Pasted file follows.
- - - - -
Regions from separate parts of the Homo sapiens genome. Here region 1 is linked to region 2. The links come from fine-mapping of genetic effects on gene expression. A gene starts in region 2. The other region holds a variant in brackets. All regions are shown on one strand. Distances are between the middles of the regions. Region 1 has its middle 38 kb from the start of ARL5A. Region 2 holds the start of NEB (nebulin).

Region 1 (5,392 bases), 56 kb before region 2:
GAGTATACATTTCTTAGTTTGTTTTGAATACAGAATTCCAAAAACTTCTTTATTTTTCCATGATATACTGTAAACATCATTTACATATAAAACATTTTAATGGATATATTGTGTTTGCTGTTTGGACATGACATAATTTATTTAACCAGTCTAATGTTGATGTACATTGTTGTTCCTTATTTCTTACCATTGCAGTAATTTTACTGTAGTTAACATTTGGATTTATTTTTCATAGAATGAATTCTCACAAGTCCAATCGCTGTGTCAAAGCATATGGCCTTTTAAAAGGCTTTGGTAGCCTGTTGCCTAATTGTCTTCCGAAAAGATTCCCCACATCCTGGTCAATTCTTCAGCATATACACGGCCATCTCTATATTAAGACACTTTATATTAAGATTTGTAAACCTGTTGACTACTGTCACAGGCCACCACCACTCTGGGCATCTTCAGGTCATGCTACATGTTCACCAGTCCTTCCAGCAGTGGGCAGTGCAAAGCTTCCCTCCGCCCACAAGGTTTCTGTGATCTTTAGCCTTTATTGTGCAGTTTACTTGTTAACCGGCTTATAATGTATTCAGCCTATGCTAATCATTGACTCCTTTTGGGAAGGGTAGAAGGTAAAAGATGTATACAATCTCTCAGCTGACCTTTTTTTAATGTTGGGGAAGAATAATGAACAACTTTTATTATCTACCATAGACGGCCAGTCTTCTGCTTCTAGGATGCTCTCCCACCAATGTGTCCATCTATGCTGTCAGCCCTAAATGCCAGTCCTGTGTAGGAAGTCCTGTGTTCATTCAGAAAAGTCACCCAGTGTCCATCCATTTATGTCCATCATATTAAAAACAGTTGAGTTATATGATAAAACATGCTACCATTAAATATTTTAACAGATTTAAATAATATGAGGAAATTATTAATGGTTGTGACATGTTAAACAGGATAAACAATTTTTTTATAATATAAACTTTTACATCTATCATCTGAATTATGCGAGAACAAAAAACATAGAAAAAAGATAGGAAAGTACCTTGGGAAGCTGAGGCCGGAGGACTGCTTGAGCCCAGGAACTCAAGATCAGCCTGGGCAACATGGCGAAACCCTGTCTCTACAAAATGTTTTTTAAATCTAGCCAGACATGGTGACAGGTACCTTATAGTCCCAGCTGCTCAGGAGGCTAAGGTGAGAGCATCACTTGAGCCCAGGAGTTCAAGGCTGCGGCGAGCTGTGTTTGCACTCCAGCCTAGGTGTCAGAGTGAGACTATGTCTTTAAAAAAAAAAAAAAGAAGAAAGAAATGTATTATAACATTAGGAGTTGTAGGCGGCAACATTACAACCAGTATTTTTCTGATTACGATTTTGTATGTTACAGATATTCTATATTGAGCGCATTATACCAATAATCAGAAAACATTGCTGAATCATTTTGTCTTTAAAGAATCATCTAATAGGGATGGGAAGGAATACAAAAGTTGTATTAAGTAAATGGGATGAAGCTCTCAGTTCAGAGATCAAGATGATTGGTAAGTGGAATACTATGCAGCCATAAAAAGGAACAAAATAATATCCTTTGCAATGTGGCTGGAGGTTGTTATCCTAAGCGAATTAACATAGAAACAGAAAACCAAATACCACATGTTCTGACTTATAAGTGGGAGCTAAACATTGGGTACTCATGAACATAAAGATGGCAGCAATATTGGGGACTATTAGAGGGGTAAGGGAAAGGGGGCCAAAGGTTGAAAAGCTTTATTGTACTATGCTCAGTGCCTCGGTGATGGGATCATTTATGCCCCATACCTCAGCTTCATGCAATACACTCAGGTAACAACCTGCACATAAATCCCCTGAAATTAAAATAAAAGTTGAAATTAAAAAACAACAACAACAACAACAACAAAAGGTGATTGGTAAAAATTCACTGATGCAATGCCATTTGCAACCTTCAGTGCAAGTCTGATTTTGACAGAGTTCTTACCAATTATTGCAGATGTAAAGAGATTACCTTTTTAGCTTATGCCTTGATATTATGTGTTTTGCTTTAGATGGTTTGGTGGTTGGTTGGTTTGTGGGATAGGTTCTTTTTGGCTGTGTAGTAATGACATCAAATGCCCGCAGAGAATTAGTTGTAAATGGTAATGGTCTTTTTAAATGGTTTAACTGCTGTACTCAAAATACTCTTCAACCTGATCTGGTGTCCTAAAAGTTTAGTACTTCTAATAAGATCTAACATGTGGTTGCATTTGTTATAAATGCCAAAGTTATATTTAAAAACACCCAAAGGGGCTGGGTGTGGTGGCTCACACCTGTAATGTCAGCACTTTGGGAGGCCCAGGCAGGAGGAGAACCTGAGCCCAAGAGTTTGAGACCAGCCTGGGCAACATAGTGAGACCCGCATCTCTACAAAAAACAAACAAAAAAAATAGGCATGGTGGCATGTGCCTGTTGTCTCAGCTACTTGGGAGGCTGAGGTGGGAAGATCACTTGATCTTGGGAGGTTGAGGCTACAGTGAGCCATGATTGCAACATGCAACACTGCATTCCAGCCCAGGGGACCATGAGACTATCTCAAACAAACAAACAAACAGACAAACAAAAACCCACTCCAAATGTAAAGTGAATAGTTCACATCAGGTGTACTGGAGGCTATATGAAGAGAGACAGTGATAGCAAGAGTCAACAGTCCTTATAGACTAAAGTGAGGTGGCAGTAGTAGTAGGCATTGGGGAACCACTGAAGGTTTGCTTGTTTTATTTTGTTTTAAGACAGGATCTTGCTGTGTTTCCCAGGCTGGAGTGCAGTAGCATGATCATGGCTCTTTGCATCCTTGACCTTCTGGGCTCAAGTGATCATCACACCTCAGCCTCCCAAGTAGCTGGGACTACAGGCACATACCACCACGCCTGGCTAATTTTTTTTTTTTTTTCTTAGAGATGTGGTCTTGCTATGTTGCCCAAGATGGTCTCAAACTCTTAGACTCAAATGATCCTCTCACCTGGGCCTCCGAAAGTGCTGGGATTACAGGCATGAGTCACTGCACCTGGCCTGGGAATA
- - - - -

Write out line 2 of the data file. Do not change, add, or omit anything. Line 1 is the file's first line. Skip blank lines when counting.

Region 1 (5,392 bases), 56 kb before region 2: